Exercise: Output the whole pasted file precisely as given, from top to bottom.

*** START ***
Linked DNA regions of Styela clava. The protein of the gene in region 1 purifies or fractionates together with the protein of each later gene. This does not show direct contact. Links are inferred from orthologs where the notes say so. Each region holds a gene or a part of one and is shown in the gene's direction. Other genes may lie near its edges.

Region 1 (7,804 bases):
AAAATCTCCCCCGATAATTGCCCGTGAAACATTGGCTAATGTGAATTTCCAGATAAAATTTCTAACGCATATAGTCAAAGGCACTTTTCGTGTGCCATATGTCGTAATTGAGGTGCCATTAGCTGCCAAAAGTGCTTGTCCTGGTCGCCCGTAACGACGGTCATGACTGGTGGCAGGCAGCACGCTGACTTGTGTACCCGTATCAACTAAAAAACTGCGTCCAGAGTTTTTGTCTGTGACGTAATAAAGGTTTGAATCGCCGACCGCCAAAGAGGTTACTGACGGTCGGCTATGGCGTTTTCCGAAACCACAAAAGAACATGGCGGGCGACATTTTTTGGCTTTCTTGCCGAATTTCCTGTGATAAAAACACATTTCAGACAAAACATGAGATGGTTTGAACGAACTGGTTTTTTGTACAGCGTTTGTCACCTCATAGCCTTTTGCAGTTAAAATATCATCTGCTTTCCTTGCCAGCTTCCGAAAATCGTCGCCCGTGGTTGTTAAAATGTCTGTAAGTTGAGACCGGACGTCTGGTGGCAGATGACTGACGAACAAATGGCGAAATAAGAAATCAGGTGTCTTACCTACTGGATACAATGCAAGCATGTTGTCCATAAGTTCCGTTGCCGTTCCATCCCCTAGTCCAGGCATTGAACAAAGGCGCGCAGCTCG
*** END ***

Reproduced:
Linked DNA regions of Styela clava. The protein of the gene in region 1 purifies or fractionates together with the protein of each later gene. This does not show direct contact. Links are inferred from orthologs where the notes say so. Each region holds a gene or a part of one and is shown in the gene's direction. Other genes may lie near its edges.

Region 1 (7,804 bases):
AAAATCTCCCCCGATAATTGCCCGTGAAACATTGGCTAATGTGAATTTCCAGATAAAATTTCTAACGCATATAGTCAAAGGCACTTTTCGTGTGCCATATGTCGTAATTGAGGTGCCATTAGCTGCCAAAAGTGCTTGTCCTGGTCGCCCGTAACGACGGTCATGACTGGTGGCAGGCAGCACGCTGACTTGTGTACCCGTATCAACTAAAAAACTGCGTCCAGAGTTTTTGTCTGTGACGTAATAAAGGTTTGAATCGCCGACCGCCAAAGAGGTTACTGACGGTCGGCTATGGCGTTTTCCGAAACCACAAAAGAACATGGCGGGCGACATTTTTTGGCTTTCTTGCCGAATTTCCTGTGATAAAAACACATTTCAGACAAAACATGAGATGGTTTGAACGAACTGGTTTTTTGTACAGCGTTTGTCACCTCATAGCCTTTTGCAGTTAAAATATCATCTGCTTTCCTTGCCAGCTTCCGAAAATCGTCGCCCGTGGTTGTTAAAATGTCTGTAAGTTGAGACCGGACGTCTGGTGGCAGATGACTGACGAACAAATGGCGAAATAAGAAATCAGGTGTCTTACCTACTGGATACAATGCAAGCATGTTGTCCATAAGTTCCGTTGCCGTTCCATCCCCTAGTCCAGGCATTGAACAAAGGCGCGCAGCTCG